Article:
Defecation is the act or process by which organisms eliminate solid, semisolid or liquid waste material (feces) from the digestive tract via the anus. Humans expel feces with a frequency varying from a few times daily to a few times weekly; sloths can go a week without expelling. Waves of muscular contraction known as peristalsis in the walls of the colon move fecal matter through the digestive tract towards the rectum. Undigested food may also be expelled this way; this process is called egestion.
The rectum ampulla (anatomically also: ampulla recti) acts as a temporary storage facility for the unneeded material. As the rectal walls expand due to the material filling it, stretch receptors from the nervous system located in the rectal walls stimulate the desire to defecate. This urge to defecate arises from the reflex contraction of rectal muscles, relaxation of the internal anal sphincter and an initial contraction of the skeletal muscle of the external sphincter. If the urge is not acted upon, the material in the rectum is often returned to the colon by reverse peristalsis where more water is absorbed and the faeces is stored until the next mass 'peristaltic' movement of the transverse and descending colon. If defecation is delayed for a prolonged period the fecal matter may harden, resulting in constipation.
When the rectum is full, an increase in intra-rectal pressure forces the walls of the anal canal apart allowing the fecal matter to enter the canal. The rectum shortens as material is forced into the anal canal and peristaltic waves push the feces out of the rectum. The internal and external anal sphincters along with the puborectalis muscle, allow the feces to be passed by muscles pulling the anus up over the exiting feces.
Defecation is normally assisted by taking a deep breath and trying to expel this air against a closed glottis (Valsalva maneuver). This contraction of expiratory chest muscles, diaphragm, abdominal wall muscles, and pelvic diaphragm exert pressure on the digestive tract. Ventilation at this point temporarily ceases as the lungs push the chest diaphragm down in order to exert the pressure. Thoracic blood pressure rises and as a reflex response the amount of blood pumped by the heart decreases. Death has been known to occur in cases where defecation causes the blood pressure to rise enough to cause the rupture of an aneurysm or to dislodge blood clots (see thrombosis). Also, in release of the Valsalva maneuver blood pressure falls, this coupled often with standing up quickly to leave the toilet results in a common incidence of blackouts in this situation. When defecating, the external sphincter muscles relax. The anal and urethal sphincter muscles are closely linked, and experiments by Dr. Harrison Weed at the Ohio State University Medical Center have shown that they can only be contracted together, not individually, and that they both show relaxation during urination. This explains why defecation is frequently accompanied with urination.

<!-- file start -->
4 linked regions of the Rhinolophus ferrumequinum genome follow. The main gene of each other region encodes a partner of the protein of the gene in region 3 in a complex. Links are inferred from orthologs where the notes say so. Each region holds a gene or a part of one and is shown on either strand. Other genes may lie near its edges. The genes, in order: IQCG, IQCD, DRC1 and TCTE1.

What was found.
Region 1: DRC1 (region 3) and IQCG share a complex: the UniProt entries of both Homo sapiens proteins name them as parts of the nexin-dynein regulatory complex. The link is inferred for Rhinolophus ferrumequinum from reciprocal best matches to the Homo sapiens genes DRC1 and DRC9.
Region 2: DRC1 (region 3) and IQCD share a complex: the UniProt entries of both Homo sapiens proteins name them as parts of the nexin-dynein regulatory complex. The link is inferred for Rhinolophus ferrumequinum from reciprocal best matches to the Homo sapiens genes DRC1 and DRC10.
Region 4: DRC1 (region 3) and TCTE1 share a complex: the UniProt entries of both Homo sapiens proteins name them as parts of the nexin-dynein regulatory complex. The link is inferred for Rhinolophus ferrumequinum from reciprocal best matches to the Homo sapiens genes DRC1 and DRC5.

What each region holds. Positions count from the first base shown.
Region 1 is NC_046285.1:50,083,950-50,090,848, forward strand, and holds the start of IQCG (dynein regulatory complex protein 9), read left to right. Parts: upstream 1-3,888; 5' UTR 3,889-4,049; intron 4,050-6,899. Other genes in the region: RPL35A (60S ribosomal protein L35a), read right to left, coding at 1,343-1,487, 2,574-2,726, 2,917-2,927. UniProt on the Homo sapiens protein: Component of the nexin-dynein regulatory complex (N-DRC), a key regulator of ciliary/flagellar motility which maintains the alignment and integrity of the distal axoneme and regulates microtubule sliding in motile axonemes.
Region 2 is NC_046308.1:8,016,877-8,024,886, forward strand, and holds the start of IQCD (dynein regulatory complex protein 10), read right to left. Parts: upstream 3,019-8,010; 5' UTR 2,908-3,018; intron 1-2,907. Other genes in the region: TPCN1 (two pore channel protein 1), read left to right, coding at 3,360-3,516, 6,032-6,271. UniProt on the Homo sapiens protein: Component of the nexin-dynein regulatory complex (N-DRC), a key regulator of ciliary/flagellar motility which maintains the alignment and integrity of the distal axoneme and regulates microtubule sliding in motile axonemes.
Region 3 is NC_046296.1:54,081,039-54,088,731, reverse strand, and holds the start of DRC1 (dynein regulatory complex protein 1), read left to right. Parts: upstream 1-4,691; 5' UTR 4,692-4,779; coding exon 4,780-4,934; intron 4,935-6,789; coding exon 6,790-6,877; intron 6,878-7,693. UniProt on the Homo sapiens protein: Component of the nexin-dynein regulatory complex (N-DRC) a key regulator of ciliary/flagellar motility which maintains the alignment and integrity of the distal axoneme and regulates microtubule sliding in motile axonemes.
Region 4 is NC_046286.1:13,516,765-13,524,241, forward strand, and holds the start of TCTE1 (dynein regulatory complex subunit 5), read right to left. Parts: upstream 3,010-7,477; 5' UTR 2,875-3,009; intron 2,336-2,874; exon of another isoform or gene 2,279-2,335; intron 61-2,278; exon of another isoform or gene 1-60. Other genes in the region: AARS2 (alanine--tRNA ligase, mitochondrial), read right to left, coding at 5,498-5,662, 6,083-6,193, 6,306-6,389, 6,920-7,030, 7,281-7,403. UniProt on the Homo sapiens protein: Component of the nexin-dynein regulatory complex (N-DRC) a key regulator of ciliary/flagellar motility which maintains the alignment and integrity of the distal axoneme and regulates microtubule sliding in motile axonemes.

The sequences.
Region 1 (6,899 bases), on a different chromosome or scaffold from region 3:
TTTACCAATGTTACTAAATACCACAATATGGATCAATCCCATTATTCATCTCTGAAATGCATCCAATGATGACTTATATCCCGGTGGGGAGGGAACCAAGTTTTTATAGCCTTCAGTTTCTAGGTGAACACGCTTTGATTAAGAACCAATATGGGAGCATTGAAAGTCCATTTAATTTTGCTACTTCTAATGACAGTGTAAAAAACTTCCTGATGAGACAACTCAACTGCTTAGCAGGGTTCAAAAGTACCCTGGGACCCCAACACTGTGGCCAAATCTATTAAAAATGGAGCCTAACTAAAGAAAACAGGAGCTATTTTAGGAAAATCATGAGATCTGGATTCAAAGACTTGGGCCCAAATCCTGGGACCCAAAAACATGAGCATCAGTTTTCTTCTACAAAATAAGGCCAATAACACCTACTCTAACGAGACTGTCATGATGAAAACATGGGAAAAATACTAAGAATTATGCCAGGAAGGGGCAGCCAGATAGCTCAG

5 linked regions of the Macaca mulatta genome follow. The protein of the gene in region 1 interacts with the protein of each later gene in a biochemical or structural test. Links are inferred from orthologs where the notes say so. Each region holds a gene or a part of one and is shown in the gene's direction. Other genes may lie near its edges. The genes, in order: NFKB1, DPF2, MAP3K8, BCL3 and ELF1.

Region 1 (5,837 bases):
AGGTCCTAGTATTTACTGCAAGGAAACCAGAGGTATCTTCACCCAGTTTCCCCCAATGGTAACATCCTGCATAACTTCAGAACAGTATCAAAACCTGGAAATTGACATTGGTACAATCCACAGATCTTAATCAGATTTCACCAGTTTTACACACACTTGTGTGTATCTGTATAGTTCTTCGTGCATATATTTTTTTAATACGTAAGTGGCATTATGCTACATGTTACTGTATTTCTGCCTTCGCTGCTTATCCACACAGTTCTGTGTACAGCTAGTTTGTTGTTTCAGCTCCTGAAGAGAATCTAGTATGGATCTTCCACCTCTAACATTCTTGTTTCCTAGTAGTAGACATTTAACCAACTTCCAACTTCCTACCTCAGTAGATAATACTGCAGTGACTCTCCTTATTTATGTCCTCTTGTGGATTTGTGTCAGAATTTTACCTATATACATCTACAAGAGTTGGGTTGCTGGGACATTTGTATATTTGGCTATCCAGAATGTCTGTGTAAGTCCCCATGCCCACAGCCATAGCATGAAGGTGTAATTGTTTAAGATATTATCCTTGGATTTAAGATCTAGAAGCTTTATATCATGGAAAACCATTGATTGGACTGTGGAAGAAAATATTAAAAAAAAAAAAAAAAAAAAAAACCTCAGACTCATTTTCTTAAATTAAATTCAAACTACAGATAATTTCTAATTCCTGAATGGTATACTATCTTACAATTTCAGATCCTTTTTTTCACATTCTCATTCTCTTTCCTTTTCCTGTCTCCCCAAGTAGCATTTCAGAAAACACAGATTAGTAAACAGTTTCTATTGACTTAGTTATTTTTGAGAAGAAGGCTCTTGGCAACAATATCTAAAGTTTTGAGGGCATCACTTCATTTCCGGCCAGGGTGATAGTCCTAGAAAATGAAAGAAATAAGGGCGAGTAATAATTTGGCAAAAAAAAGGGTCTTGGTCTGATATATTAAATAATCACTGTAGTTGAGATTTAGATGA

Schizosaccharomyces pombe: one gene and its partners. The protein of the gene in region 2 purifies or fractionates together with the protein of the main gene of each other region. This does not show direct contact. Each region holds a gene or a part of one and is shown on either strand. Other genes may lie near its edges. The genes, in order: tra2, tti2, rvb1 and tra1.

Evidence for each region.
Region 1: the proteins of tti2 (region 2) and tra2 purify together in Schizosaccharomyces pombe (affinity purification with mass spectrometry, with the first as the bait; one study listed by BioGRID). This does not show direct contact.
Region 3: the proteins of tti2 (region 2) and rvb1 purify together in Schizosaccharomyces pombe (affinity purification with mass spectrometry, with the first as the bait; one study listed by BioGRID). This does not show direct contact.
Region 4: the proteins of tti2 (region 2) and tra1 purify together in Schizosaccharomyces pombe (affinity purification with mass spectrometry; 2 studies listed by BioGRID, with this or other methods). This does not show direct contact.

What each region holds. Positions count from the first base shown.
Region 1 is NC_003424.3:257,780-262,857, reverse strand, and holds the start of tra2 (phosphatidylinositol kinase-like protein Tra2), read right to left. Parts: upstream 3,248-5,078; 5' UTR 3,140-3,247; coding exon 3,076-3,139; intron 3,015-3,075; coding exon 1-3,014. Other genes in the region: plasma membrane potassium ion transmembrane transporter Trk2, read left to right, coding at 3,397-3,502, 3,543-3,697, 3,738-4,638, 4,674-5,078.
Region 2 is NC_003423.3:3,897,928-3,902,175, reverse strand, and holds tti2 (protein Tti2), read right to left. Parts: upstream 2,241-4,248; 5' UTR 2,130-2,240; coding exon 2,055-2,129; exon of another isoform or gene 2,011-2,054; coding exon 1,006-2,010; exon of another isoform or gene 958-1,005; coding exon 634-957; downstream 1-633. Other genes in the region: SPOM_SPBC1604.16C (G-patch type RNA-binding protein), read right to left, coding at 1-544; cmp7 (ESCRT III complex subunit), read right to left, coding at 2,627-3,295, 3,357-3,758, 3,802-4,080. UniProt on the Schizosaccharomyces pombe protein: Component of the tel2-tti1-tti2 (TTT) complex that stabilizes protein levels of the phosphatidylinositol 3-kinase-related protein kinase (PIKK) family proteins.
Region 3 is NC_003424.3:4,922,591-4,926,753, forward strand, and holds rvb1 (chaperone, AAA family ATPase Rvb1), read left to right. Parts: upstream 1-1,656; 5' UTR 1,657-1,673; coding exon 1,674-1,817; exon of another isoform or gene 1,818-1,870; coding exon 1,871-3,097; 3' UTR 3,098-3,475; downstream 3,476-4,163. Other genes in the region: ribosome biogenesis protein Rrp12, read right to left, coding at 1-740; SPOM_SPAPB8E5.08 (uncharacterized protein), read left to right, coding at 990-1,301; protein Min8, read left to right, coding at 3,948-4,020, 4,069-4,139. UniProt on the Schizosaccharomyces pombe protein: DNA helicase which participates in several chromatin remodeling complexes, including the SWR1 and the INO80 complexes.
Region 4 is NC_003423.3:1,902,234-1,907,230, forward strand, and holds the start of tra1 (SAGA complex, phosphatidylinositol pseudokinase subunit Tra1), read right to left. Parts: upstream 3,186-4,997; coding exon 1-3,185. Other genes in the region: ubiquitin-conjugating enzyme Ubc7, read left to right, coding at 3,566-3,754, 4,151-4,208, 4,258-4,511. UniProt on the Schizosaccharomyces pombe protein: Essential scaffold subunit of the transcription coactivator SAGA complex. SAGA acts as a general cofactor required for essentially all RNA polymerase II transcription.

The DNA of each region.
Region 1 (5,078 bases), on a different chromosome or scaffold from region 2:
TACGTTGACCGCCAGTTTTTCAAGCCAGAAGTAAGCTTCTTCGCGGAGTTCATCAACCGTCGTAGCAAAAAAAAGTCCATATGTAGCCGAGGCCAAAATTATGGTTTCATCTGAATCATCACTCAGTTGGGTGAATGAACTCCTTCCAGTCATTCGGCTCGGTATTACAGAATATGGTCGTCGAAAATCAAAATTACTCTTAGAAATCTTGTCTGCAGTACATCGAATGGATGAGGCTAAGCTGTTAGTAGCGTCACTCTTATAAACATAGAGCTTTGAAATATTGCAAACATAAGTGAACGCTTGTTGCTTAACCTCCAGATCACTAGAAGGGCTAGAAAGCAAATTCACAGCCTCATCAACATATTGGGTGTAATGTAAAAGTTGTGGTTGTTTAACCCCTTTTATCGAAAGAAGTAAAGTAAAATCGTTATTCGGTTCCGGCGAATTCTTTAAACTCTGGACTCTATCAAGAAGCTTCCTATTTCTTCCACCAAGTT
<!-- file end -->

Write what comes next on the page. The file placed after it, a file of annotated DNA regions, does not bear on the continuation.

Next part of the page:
Defecation may be involuntary or under voluntary control. Young children learn voluntary control through the process of toilet training. Once trained, loss of control causing fecal incontinence may be caused by physical injury (such as damage to the anal sphincter that may result from an episiotomy), intense fright, inflammatory bowel disease, impaired water absorption in the colon (see diarrhea), and psychological or neurological factors.
The positions and modalities of defecation are culture-dependent. In some regions of the world, such as South Asia, East Asia and rural parts of the Middle East, it is customary to squat (typically using squat toilets), while in most of the Western World sit-down toilets are used.
The anus and buttocks may be cleansed with toilet paper, similar paper products, or other absorbent material. In some cultures water is used (e.g. as with a bidet) either in addition or exclusively. In Japan, some toilets known as washlets are designed to wash and dry the anus of the user after defecation (see anal cleansing).
- Deeb, Benjamin (2004). "Healthy to the Core: How to Measure Effective Defecation." Greenwood Press.
- Widmaier, Raff, Strang (2006). "Vanders Human Physiology, the mechanisms of body function. Chapter 15. McGraw Hill.
egestion in Bulgarian: Дефекация
egestion in Czech: Vyprazdňování stolice
egestion in German: Stuhlgang
egestion in Spanish: Defecación
egestion in French: Défécation
egestion in Indonesian: Buang air besar
egestion in Italian: Defecazione
egestion in Lithuanian: Tuštinimasis
egestion in Dutch: Defecatie
egestion in Japanese: 排便
egestion in Norwegian: Defekasjon
egestion in Polish: Defekacja (medycyna)
egestion in Portuguese: Defecação
egestion in Russian: Дефекация
egestion in Slovak: Defekácia
egestion in Tamil: மலம் கழித்தல்
egestion in Vietnamese: Đại tiện
egestion in Chinese: 排便